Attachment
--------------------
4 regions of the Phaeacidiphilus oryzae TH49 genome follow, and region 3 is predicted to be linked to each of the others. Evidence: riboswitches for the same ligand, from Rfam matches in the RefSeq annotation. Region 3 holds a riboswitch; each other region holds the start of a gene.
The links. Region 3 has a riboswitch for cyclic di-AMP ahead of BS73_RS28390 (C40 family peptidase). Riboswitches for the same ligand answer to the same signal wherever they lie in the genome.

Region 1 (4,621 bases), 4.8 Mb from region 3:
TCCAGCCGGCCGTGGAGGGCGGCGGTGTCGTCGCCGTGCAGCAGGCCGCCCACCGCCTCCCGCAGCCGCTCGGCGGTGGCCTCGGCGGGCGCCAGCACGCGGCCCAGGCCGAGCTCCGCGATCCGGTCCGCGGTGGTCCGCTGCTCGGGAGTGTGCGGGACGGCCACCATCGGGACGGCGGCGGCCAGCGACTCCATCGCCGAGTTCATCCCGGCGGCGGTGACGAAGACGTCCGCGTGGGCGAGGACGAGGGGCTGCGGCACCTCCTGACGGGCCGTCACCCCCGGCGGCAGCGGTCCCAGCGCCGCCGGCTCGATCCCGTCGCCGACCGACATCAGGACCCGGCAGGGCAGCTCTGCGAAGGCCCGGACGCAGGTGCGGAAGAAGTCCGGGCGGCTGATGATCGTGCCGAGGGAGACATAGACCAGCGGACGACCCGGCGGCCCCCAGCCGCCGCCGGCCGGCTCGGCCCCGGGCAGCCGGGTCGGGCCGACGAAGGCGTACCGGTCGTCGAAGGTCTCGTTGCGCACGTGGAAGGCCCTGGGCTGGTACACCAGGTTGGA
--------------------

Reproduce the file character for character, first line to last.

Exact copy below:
4 regions of the Phaeacidiphilus oryzae TH49 genome follow, and region 3 is predicted to be linked to each of the others. Evidence: riboswitches for the same ligand, from Rfam matches in the RefSeq annotation. Region 3 holds a riboswitch; each other region holds the start of a gene.
The links. Region 3 has a riboswitch for cyclic di-AMP ahead of BS73_RS28390 (C40 family peptidase). Riboswitches for the same ligand answer to the same signal wherever they lie in the genome.

Region 1 (4,621 bases), 4.8 Mb from region 3:
TCCAGCCGGCCGTGGAGGGCGGCGGTGTCGTCGCCGTGCAGCAGGCCGCCCACCGCCTCCCGCAGCCGCTCGGCGGTGGCCTCGGCGGGCGCCAGCACGCGGCCCAGGCCGAGCTCCGCGATCCGGTCCGCGGTGGTCCGCTGCTCGGGAGTGTGCGGGACGGCCACCATCGGGACGGCGGCGGCCAGCGACTCCATCGCCGAGTTCATCCCGGCGGCGGTGACGAAGACGTCCGCGTGGGCGAGGACGAGGGGCTGCGGCACCTCCTGACGGGCCGTCACCCCCGGCGGCAGCGGTCCCAGCGCCGCCGGCTCGATCCCGTCGCCGACCGACATCAGGACCCGGCAGGGCAGCTCTGCGAAGGCCCGGACGCAGGTGCGGAAGAAGTCCGGGCGGCTGATGATCGTGCCGAGGGAGACATAGACCAGCGGACGACCCGGCGGCCCCCAGCCGCCGCCGGCCGGCTCGGCCCCGGGCAGCCGGGTCGGGCCGACGAAGGCGTACCGGTCGTCGAAGGTCTCGTTGCGCACGTGGAAGGCCCTGGGCTGGTACACCAGGTTGGA